Guide to the Best Metals and Materials for Watches: From Precious Metals to Alloys

This Guide to the Best Metals and Materials for Watches will help you understand the difference between the precious metals and alloys used in watch cases and bracelets. Also, if you’re stuck in acronym hell, you’ll discover how to pinpoint the differences between PVD, IP and 316L.

Choosing the correct metal or composite material is the first stage in selecting the most appropriate watch for you. Considering that many people suffer from skin allergies, it’s important to know what you are putting next to your skin. Furthermore, the case and caseback won’t necessarily be made from the same material. Therefore, it’s a good idea to double check the specifications list before adding any watch to your basket.


Guide to the Best Metals and Materials for Watches: Precious Metals & Alloys

Stainless Steel  316L Grade

Stainless Steel is the most popular material for watch cases and bracelets. However, not all stainless steel is equal. 316L grade stainless steel is a precious metal. Also, it is known as medical grade or marine grade stainless steel. It is harder than lower grades of steel as it is alloyed (or combined) with molybdenum to lower its risk of corrosion. The L simply stands for lower carbon than 316 grade. This grade of steel is pretty much a benchmark for what is acceptable for items like jewellery and watches that are in contact with the skin. Very expensive watches utilise higher grades of stainless steel such as 904L. The main difference is that they have a higher level of resistance to corrosion. View Stainless Steel Watches here.

Seiko Presage The Martini Cocktail Time silver dial bracelet watch model SRPG23J1


Titanium is a great option for anyone looking for a hypoallergenic watch. A pure metal, rather than an alloy, Titanium is found within the earth’s crust. Therefore it doesn’t contain any traces of nickel. Titanium is less reflective than stainless steel and is also less than half the weight. The reason for this is that it has a lower density. Furthermore, it has less chance of corrosion. Titanium is stronger than stainless steel (although it is more prone to scratching) and dent-resistant. Of course all of these benefits come at a price. Therefore, you should expect to pay around double the price for Titanium v’s Stainless Steel. View Titanium Watches here.

Junghans Max Bill Mega Solar men's watch with titanium case, white dial and grey leather strap model 059-2021.04


Bronze is a copper-based metal. Also, it ages over time with a beautiful patina that gives each watch a distinct, vintage look. Resistant to seawater corrosion, bronze is often used in divers watches. Moreover, Bronze has seen a resurgence in popularity in recent years with new models launched by Oris and MeisterSinger amongst others. Discover Bronze Watches here.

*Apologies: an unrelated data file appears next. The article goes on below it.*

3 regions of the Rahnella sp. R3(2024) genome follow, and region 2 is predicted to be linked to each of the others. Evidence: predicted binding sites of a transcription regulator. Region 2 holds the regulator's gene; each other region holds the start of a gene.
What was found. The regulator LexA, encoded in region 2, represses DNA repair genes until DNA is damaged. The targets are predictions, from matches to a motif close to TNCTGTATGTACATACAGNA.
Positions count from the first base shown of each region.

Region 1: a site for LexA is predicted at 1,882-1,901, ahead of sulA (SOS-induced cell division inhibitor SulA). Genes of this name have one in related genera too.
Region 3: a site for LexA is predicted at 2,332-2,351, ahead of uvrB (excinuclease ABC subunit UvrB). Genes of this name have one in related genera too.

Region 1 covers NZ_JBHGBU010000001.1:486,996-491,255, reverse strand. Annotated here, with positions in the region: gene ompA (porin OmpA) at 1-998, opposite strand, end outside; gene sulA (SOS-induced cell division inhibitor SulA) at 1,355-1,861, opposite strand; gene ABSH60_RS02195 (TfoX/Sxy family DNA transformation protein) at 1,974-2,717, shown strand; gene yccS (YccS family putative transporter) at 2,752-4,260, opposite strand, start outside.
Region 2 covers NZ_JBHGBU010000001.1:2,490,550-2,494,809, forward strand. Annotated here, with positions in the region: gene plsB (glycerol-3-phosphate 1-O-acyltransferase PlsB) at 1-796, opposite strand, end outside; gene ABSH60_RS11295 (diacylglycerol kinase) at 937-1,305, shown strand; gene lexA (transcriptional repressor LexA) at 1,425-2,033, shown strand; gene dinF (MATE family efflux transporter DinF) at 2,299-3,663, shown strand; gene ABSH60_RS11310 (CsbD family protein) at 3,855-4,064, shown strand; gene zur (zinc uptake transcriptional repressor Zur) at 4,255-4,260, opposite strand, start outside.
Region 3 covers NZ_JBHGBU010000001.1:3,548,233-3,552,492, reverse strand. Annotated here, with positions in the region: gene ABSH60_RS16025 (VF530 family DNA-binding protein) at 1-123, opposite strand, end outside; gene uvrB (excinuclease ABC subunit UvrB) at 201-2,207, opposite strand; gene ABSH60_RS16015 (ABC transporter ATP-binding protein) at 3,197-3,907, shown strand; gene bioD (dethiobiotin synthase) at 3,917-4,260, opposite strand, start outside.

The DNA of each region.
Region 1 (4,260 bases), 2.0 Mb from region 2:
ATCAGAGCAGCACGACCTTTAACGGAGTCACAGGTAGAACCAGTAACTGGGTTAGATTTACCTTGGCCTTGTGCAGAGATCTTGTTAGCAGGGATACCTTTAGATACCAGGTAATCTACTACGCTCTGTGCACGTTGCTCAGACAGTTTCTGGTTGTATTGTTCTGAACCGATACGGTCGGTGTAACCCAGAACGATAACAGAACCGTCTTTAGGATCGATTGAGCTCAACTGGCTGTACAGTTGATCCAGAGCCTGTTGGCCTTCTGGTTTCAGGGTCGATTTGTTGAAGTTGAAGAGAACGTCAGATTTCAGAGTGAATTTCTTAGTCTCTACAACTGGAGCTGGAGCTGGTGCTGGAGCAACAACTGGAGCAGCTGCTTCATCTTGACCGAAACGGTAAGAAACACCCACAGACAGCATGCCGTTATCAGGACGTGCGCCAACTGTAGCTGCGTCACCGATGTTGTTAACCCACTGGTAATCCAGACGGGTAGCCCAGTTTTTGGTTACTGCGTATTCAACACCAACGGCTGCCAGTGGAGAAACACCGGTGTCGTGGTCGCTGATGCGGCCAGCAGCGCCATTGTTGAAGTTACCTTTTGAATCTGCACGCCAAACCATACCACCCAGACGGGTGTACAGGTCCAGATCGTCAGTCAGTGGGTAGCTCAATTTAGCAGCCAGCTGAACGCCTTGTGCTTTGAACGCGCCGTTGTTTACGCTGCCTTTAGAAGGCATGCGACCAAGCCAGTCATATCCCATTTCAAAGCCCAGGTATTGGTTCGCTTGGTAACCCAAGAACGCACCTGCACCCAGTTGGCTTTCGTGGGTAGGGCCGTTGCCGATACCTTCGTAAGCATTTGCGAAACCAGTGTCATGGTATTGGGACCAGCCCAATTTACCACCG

Oris Big Crown ProPilot Big date watch with bronze case model 0175177613164-0732003BRLC

Guide to the Best Metals and Materials for Watches: Ceramic, PVD, IP & DLC


Ceramic is not a metal. It is made by melting and cooling chemicals then milling them into shape. The advantage of ceramic is that it is four times harder than stainless steel and is lightweight. Moreover, ceramic can be polished to create a metal-like sheen. Also, it’s resistant to ultraviolet rays. Therefore the colour won’t fade. Finally, like Titanium, ceramic is hypoallergenic. However, it is brittle and can chip if it sustains an impact. Ceramic is used to give watches a contemporary feel. View Ceramic Watches here.

Bering black ceramic women's watch with stainless steel case and bracelet and black dial model 11429-742


If you’re looking for a warmer tone metal for your watch and solid gold is out of your budget, a coating of gold on a base metal such as stainless steel gives the same effect but for a fraction of the price.

Physical Vapour Distribution or PVD is the process of applying a very fine layer of condensed material onto a watch case by turning it into vapor which creates an even coating when applied. As the layer forms, it reverts back to its original condensed state and increases its hardness. View Gold Tone PVD Watches here.

Citizen Military day/date men's watch with black ion plated case and brown leather strap model BM8478-01L


Ion Plating or IP is a type of PVD, that uses a scientific process called sputtering to create the layer of material. Perhaps the watch you have your eye on is gold plated. How long will the plating last? It all depends on what the base metal is and how thick the plating is. The closer the base metal is to gold, the better the coating will be. For instance, silver is better than copper, 9ct is better than silver and so on. The attraction of the two elements occurs as the gold that forms the plating is electrically charged with positive ions and the item to be plated has negative ions. Discover ion plated watches here.

Michel Herbelin Art Deco women's gold tone bracelet watch model 17478/P59B2P


Flawless black or coloured finishes are often achieved using the PVD method to create a Diamond Like Carbon or DLC top coating. This is a thin layer of carbon in different compositions. It adopts some of the qualities of diamond – the hardest substance on earth. As with any other of the coating methods, a DLC layer can be highly polished, left matt or textured. View DLC Watches here.

Ball CM219C-P2-BK Fireman storm chaser DLC mens watch

Whichever material you choose for your watch, you will find an unrivalled selection at, all supplied by our Independent Watch Specialists. All watches are available with free UK delivery. Best of all, every sale through our wesbite supports a family owned, UK tax-paying business. Support the High Street and shop with us today!